Sorry, but I am going to continue disagreeing with you. The menu we were handed was in English, which is obviously a foreigner menu, laminated with photos, and it offered 3 "sets" - A, B and C (and there might have been a D, but I don't recall at this point, nor care as I am not going back). Omakase was refused, we were told to order a set only from the English menu handed to us, yet nearby Japanese customers were served omakase and quite obviously different fish and quality than was offered to us or the nearby foreigner couple. It was very clear the foreigners and Japanese customers were being served differently, and I've been eating sushi and spending time in Japan long enough to know the difference, and I noticed it so clearly because it was so brazen and obvious.
Well, if what you were offered is something even inferior to their usual set menus (which I've reviewed on the Japanese website), it must have been something pretty miserable, because their regular "non-foreigner" offerings look distinctly pedestrian.
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Old Jul 9, 18, 3:41 pm
  #142  
 
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Originally Posted by bocastephen View Post
Sorry, but I am going to continue disagreeing with you. The menu we were handed was in English, which is obviously a foreigner menu, laminated with photos, and it offered 3 "sets" - A, B and C (and there might have been a D, but I don't recall at this point, nor care as I am not going back). Omakase was refused, we were told to order a set only from the English menu handed to us, yet nearby Japanese customers were served omakase and quite obviously different fish and quality than was offered to us or the nearby foreigner couple. It was very clear the foreigners and Japanese customers were being served differently, and I've been eating sushi and spending time in Japan long enough to know the difference, and I noticed it so clearly because it was so brazen and obvious.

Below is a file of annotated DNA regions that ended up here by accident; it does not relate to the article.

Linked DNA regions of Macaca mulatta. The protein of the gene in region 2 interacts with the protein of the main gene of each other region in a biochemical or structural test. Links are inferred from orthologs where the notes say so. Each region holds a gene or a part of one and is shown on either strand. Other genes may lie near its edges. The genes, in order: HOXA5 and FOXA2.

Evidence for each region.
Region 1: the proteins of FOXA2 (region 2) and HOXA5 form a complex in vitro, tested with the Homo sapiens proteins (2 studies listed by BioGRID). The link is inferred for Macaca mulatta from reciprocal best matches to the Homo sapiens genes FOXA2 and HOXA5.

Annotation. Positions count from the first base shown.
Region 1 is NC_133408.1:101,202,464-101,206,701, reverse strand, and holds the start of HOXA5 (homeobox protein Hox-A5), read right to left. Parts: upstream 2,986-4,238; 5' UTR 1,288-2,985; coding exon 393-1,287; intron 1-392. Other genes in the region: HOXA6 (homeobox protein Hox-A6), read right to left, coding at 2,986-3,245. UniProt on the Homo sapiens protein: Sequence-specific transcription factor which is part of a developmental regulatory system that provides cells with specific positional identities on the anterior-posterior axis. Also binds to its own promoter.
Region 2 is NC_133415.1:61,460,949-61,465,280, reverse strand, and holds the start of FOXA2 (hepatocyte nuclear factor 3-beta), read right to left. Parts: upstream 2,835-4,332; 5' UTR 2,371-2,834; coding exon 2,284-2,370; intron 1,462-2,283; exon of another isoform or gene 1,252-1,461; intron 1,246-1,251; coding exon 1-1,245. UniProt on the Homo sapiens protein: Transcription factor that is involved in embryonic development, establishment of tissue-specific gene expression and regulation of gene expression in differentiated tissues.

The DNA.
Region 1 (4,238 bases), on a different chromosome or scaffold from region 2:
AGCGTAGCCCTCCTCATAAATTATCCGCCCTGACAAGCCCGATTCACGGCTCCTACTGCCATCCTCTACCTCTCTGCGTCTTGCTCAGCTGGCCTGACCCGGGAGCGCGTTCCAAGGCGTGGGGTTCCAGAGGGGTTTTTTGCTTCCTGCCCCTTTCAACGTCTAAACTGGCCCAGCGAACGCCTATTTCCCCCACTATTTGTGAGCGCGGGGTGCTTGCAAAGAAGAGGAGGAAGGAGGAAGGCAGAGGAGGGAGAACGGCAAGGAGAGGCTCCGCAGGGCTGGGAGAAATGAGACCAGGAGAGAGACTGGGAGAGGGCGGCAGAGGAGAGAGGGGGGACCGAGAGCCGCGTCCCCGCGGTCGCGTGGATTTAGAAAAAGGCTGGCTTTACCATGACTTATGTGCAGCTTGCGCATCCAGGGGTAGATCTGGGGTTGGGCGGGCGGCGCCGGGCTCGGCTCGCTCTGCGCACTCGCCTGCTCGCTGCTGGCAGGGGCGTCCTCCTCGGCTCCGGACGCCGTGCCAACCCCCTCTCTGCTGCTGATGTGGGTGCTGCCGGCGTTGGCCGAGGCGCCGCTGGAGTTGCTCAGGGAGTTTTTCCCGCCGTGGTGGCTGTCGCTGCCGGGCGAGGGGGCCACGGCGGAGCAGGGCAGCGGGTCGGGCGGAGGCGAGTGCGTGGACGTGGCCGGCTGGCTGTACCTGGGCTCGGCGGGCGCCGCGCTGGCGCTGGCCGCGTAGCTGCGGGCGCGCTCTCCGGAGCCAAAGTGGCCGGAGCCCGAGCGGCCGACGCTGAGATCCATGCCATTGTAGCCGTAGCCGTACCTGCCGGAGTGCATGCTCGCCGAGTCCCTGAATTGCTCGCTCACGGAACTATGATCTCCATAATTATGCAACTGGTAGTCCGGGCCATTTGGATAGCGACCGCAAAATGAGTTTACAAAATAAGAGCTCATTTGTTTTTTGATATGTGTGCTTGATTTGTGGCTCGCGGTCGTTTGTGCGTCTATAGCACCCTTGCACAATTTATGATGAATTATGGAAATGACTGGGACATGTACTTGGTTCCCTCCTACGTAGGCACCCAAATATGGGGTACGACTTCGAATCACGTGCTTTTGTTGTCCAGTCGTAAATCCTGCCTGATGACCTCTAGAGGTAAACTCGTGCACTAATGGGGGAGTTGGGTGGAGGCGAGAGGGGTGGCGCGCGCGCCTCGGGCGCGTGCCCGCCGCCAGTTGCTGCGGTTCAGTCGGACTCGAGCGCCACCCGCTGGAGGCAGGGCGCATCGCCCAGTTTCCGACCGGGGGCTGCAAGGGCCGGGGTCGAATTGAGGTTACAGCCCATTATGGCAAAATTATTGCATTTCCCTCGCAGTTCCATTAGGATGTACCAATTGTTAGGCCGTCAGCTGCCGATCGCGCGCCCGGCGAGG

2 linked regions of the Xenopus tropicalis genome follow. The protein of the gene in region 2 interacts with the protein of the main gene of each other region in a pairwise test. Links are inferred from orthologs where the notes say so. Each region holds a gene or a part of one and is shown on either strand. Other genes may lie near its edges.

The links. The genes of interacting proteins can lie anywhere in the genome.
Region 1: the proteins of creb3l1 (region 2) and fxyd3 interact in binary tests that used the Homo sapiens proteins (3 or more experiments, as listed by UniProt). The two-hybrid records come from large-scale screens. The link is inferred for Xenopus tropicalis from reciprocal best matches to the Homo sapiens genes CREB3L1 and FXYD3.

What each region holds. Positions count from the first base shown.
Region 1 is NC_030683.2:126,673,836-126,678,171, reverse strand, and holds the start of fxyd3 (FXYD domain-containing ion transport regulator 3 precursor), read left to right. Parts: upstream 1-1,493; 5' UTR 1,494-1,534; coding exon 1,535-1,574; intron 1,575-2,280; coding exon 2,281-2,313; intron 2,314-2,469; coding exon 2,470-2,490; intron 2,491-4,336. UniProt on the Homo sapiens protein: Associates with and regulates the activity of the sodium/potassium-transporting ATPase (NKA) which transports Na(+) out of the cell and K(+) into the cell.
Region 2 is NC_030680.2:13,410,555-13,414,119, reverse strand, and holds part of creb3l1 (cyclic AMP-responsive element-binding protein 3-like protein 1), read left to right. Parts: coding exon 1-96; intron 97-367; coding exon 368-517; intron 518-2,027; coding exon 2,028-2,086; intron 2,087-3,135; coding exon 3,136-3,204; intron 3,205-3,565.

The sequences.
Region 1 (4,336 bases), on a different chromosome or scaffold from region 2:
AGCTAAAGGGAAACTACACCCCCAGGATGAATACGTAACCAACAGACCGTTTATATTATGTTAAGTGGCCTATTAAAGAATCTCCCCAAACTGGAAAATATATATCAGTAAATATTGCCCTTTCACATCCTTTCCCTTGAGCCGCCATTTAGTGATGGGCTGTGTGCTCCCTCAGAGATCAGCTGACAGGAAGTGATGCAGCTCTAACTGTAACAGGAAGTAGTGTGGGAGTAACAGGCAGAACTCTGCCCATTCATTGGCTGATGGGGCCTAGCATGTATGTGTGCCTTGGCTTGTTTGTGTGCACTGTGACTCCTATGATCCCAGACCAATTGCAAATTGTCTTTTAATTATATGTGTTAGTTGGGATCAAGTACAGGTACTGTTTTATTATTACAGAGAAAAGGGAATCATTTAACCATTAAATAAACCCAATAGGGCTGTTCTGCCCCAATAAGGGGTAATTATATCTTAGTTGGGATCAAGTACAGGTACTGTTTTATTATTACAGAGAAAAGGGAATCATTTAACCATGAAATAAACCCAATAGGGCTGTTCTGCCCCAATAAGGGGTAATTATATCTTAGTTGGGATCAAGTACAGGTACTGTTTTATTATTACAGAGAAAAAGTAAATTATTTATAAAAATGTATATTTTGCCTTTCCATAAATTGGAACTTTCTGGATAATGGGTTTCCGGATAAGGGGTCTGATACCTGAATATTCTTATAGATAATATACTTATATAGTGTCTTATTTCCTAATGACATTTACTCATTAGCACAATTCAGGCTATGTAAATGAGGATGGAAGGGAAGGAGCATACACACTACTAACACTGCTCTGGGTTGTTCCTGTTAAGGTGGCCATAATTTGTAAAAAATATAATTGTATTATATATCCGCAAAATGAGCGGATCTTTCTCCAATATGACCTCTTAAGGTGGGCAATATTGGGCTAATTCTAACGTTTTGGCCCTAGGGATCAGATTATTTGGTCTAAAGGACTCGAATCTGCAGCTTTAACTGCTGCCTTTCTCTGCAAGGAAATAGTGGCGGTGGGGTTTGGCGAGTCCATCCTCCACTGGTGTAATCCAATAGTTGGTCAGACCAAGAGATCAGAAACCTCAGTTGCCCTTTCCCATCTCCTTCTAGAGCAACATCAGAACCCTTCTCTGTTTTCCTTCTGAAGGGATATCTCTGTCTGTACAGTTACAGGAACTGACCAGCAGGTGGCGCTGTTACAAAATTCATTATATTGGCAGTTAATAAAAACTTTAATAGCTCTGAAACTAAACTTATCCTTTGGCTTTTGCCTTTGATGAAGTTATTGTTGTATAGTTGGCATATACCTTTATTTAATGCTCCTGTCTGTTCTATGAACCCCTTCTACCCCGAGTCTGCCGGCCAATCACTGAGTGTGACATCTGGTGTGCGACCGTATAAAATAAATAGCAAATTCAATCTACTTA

• Bentenyama doesn't offer an omakase. More than likely, the Japanese customers ordered a larger set than yours that featured a greater variety of neta.
  • The Bentenyama web site features both a Japanese and English version of their menu. Please take a look and tell me if you see any differences.
  • I'm as white as they come and hardly speak any Japanese, and yet I have always been able to select any menu of my choosing, including the larger sets (my favorite is the "Miyako" set, 17 pieces of nigiri + a maki for only Y10,250!) - this even when I have visited on my own.
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Old Jul 9, 18, 3:49 pm
  #143  
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Originally Posted by od_sf View Post
  • Bentenyama doesn't offer an omakase. More than likely, the Japanese customers ordered a larger set than yours that featured a greater variety of neta.
  • The Bentenyama web site features both a Japanese and English version of their menu. Please take a look and tell me if you see any differences.
  • I'm as white as they come and hardly speak any Japanese, and yet I have always been able to select any menu of my choosing, including the larger sets (my favorite is the "Miyako" set, 17 pieces of nigiri + a maki for only Y10,250!) - this even when I have visited on my own.